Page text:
Elementary school continues theatre tradition
Wednesday, Mar 19, 2014 06:00 am
A retiring elementary school teacher refuses to hang up her props for good.
Turner Valley School Grade 3 teacher Laurie Muir announced her retirement after 10 years teaching at the Kindergarten to Grade 6 school, but she isn’t quite ready to retire as co-director in the school’s spring theatre production.
For Muir, the show must go on.
“I had kids asking what happens to the spring theatre (now that I’m retiring),” she said. “That’s when I decided I needed to come back to help whoever it is coming in and get it off the ground. I don’t want to see this program die.”
This decision was met with appreciation from staff, students and parents at Turner Valley School.
When Muir announced her retirement during the school’s final performance in this month’s musical production of Cinderella’s Glass Slipper on March 6, Muir said there was an audible gasp.
When she promised those in attendance she would be back to help with next year’s performance, there was obvious relief among the parents, said Muir.
“You wouldn’t believe how many parents came up to me and said, ‘We are so thankful,’” she said.
Muir took on the spring theatre in her first year teaching at Turner Valley School. She remembers her own children being involved with the drama production and knew this was something that had to remain active in the school.
“I didn’t want the drama program to die because my kids had been involved in it and loved it and I just felt it was a really great thing for the school to be doing,” she said. “Knowing what it did for my kids and seeing what it’s done for all of the kids over the years that I’ve worked with and the confidence that it’s given them.”
Muir said the theatre program was designed initially for the school’s Grade 6 to 8 students, before it became a kindergarten to Grade 6 school and the junior high students were transferred to Oilfields High School.
After the change, the program kept going full force and invited the school’s Grade 3 to 6 students to perform in the junior-high caliber plays, said Muir.
“What I have actually found is that the younger kids are not as inhibited,” she said. “They’re not as self-conscious. They’re eager to try different things whereas sometimes you had to coax it more out of the junior high kids. These little guys just take your direction and run with it.”
Muir watched as the students evolved with the program during the last decade.
“The thing I noticed the most is the quality of the auditions that we have now,” she said. “When the kids come to audition, they know the expectations and our productions have just gotten better and better and better every year.”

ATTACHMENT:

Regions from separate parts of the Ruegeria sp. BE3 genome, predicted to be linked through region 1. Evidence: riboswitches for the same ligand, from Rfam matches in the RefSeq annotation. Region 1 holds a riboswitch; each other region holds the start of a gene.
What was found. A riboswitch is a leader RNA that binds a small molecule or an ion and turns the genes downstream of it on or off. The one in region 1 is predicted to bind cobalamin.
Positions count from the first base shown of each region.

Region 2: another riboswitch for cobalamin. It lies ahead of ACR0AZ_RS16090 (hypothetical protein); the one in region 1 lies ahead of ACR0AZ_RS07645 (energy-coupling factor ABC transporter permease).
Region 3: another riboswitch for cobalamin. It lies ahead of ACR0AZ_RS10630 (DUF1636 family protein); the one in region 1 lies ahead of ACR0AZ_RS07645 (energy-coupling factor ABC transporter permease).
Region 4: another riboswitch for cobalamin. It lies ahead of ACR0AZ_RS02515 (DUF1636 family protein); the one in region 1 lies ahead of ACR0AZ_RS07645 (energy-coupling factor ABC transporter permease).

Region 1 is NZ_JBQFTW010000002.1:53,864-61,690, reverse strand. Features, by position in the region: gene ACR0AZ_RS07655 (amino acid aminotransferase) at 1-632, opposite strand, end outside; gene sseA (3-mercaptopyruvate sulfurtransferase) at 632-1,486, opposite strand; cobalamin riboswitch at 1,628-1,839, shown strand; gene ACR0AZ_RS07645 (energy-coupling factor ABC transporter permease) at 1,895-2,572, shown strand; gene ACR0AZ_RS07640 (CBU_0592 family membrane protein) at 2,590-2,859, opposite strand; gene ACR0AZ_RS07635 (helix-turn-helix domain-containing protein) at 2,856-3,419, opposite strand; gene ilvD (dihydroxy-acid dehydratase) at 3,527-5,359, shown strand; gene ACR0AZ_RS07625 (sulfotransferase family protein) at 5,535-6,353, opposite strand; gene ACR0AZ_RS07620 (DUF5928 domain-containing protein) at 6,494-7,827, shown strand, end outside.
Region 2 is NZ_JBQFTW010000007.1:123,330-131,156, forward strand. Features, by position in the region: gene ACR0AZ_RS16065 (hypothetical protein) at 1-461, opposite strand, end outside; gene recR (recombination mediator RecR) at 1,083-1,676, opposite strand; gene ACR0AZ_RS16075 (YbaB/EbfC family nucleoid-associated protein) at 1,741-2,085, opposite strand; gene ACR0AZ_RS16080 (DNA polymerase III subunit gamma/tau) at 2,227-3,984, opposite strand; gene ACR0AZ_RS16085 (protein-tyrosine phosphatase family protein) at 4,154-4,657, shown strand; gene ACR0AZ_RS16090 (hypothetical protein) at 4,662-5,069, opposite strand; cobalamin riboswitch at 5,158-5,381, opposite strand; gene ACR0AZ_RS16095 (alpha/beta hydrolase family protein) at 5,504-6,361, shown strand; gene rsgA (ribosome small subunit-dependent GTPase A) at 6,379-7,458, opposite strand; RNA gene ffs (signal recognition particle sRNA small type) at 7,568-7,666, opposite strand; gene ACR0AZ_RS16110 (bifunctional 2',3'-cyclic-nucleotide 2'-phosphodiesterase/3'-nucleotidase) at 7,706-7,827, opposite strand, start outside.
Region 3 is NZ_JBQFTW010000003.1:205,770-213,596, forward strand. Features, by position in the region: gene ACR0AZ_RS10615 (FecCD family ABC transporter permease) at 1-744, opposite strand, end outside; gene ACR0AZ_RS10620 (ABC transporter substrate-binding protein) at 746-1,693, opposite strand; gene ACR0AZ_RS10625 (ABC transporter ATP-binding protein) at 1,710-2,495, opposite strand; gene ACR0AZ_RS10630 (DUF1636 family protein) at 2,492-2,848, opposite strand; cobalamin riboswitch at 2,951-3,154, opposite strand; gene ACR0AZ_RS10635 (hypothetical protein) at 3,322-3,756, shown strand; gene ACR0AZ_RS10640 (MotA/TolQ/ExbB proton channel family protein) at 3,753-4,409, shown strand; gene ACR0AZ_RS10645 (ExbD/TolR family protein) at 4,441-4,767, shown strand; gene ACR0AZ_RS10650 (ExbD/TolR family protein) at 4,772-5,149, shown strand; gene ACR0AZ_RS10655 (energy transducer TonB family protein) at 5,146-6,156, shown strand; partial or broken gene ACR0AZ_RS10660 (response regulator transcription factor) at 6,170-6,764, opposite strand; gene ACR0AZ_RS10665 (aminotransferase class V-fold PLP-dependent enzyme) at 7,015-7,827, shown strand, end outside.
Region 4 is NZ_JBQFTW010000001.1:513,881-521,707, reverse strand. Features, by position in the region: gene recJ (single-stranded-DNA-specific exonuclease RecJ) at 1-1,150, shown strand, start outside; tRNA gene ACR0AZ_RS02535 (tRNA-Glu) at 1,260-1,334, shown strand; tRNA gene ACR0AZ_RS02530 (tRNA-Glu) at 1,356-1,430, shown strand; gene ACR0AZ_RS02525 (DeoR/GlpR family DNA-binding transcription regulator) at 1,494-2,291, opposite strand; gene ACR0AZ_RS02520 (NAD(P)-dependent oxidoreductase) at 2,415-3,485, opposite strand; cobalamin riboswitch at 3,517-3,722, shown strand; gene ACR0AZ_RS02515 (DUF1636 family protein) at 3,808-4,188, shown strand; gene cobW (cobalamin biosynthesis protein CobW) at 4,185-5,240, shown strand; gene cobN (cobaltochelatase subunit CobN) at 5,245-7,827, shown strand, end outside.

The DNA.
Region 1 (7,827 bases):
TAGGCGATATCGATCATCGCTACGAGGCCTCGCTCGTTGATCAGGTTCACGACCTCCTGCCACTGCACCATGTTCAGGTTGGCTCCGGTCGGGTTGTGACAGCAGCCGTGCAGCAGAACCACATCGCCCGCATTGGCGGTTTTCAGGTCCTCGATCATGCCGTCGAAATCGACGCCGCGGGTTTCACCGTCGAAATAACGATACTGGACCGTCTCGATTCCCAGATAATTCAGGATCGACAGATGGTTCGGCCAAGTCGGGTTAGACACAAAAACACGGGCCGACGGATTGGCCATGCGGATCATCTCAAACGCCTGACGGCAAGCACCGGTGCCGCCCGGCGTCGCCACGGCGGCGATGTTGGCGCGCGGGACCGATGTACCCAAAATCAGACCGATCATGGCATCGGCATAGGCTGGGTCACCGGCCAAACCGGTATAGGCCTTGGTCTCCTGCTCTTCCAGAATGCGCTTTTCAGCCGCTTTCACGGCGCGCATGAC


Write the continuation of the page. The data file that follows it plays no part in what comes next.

It’s not only the high academic students who take part in the play. Muir said there are students of all abilities who get involved.
“Some of our top actors have been kids who have difficulty reading,” she said. “Their vocabulary really improves. It’s just been really awesome for kids.”
A year after Muir joined the Turner Valley School team, Pat MacDonald was hired and soon became co-director of the musical theatre.
MacDonald, the school’s Grade 4 and music teacher, is also retiring this year.
“It’s time,” she said. “My husband retired a number of years ago and he’s waiting for me to retire.”
Like Muir, MacDonald’s children were a part of the spring musical.
“It’s quite a tradition at our school,” she said.
Before she even began teaching at Turner Valley School, she played the piano for the musical components of the play as a parent.
MacDonald said the program helps student confidence and comfort levels in a variety of avenues including public speaking and reading.
“Some of the kids who have been some of our stars are not necessarily the most academic kids,” she said. “We’ve had kids who struggled with reading be some of the stars of the play so it’s helped them work with fluency and all that kind of stuff.”
MacDonald has also noticed some personal benefits from being involved with the school’s musical theatre.
“This way you know the kids in the whole school,” she said. “You really build a really good bond with them and you really get to know them. This has been wonderful for us to be able to do these things with the kids.”
MacDonald said she is sad to go, but is also looking forward to her retirement, which she will spend traveling and working as a substitute teacher in the Foothills School Division.
In Muir’s retirement, she plans to travel, pursue photography and art and spend time with her seven grandchildren.